“This is the only bona fide fossil case (of HIV) we have,” said Beatrice Hahn, a virologist at the University of Alabama at Birmingham and an expert on the evolution of HIV. “It may help explain what is actually responsible for the epidemic.”
The research that led to Tuesday’s announcement spans more than 40 years, and provides an object lesson in persistence and the value of unfettered inquiry into basic scientific questions.
It began in 1957 when Arno G. Motulsky, a young geneticist at the University of Washington, began investigating the genetic basis for an inherited blood disorder that is common among people of African origin. He wanted to find out whether the trait, which involves a growth factor deficiency, evolved because it conferred partial resistance to malaria, thereby providing its carriers with a survival advantage.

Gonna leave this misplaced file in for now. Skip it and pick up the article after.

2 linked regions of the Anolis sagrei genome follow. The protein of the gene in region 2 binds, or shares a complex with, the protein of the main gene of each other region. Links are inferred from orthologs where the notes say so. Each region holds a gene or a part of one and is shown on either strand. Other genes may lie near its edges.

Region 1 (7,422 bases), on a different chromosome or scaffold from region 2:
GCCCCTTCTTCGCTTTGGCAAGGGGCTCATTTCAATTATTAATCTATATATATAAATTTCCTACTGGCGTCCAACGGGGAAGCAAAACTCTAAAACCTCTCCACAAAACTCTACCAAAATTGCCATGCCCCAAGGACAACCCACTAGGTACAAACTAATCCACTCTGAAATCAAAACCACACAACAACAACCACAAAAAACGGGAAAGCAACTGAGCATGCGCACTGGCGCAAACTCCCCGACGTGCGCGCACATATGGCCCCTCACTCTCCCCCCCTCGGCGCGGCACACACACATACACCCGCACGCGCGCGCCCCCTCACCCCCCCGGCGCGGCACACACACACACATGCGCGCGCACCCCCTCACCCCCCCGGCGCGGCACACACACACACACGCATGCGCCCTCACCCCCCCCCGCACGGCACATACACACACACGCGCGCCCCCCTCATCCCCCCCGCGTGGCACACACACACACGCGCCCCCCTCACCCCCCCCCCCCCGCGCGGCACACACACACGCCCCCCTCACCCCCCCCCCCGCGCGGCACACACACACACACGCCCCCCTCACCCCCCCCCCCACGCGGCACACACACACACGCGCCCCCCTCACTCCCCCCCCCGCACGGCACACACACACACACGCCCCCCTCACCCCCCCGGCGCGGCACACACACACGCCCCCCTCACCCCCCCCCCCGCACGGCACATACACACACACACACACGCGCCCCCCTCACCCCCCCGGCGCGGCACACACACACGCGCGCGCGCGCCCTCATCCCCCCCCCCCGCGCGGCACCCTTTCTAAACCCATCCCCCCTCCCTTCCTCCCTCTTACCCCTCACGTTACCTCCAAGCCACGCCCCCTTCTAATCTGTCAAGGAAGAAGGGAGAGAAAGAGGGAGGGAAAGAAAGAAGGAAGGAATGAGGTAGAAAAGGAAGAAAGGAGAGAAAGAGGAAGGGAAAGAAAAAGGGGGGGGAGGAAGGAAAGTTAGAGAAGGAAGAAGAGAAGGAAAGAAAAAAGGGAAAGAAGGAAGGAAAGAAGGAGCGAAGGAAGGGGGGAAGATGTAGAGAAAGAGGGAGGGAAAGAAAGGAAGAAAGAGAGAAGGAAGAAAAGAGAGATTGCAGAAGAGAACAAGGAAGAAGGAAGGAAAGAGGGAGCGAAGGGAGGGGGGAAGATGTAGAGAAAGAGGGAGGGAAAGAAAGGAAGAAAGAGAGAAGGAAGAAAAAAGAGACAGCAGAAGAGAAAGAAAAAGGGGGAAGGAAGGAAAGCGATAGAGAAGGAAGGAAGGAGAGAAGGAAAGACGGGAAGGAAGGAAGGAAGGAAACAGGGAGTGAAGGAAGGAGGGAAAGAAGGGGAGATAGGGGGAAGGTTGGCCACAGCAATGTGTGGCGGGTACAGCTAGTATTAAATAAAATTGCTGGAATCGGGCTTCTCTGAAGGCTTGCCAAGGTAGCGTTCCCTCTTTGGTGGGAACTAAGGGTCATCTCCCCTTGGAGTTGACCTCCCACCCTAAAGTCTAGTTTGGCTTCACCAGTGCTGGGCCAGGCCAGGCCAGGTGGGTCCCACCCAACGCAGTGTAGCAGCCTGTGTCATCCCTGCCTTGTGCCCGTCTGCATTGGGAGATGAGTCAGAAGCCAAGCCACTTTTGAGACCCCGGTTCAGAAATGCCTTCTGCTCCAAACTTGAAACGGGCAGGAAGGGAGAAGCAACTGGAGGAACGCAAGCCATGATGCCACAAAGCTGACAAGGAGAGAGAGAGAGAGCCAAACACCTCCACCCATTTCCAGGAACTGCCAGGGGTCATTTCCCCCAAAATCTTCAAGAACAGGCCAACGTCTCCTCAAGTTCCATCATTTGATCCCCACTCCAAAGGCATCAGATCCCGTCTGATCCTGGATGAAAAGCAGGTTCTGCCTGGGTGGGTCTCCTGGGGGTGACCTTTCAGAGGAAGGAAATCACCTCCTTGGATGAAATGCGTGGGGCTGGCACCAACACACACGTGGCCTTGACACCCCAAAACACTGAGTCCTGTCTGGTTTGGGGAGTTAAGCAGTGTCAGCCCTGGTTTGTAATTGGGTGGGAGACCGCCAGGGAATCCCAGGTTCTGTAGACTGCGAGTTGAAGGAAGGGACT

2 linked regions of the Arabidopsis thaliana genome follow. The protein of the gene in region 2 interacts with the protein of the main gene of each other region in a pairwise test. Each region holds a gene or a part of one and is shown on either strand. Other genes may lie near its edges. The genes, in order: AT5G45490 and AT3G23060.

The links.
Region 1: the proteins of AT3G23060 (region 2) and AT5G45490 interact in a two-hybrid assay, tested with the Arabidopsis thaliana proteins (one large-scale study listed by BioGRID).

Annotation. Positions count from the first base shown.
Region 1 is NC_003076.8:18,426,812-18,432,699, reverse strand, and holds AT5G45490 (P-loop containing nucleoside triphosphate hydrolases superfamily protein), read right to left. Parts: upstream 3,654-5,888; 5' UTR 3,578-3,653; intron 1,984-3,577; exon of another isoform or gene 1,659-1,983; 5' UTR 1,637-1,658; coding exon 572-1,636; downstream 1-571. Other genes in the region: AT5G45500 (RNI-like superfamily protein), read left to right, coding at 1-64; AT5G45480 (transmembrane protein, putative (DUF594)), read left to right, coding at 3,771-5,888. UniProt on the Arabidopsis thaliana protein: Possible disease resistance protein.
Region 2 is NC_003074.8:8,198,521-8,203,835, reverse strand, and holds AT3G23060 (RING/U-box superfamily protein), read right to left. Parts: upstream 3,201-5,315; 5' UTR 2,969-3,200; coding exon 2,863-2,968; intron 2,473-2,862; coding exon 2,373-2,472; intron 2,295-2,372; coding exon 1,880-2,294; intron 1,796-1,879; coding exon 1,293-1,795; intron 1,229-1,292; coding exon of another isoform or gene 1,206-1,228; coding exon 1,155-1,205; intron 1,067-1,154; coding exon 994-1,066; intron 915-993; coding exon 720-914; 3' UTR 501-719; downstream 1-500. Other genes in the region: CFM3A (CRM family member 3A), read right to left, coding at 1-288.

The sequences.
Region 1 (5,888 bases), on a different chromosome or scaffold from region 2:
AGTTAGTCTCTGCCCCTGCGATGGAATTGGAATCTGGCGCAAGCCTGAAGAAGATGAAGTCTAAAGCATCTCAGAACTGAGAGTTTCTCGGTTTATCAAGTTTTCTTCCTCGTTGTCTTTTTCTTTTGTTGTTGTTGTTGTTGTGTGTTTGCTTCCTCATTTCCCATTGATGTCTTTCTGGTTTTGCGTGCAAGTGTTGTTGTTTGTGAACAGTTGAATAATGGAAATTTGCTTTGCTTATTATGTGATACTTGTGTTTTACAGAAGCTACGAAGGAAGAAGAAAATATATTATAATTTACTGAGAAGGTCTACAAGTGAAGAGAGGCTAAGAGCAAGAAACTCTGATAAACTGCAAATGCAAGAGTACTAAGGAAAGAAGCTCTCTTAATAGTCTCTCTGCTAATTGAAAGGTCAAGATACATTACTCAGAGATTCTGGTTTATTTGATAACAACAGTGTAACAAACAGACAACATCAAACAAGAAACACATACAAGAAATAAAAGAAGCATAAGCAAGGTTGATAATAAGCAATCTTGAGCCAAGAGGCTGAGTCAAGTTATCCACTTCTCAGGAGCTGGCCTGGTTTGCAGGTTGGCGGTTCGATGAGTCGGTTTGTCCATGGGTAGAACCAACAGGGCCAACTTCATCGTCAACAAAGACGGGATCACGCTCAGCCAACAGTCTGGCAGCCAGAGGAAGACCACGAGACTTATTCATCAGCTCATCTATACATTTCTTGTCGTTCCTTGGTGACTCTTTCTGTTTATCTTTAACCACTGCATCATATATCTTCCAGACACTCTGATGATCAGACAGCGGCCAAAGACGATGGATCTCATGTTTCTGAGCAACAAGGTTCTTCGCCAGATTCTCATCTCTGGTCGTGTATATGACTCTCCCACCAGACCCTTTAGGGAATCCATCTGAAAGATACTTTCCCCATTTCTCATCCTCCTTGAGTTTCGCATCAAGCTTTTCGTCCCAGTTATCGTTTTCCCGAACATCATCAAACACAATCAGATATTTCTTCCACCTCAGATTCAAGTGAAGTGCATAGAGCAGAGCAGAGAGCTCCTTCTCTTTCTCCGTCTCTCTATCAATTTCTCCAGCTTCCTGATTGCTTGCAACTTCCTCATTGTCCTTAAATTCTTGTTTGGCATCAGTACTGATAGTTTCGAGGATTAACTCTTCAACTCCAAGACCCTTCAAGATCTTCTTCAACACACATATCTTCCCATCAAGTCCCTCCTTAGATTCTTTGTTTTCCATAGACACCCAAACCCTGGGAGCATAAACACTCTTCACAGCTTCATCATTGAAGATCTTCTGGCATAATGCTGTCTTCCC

Motulsky drew 1,213 blood samples from Africans of different origins, including hundreds from what was then known as Belgian Congo. After they were analyzed in his own laboratory, they were sent to a collaborator at Emory University in Atlanta.
In the mid-1980s, shortly after French and American scientists announced their discovery that HIV was the cause of AIDS, the Emory scientist told a colleague that he had a freezer of blood plasma samples drawn from central Africa in the late 1950s.
“I said, ‘Oh, boy,”’ recalled Andre J. Nahmias, an infectious disease specialist at Emory.
Nahmias, who discovered a genital herpes virus, had never worked with HIV. But he knew the blood samples might provide valuable clues about how the AIDS epidemic might have begun.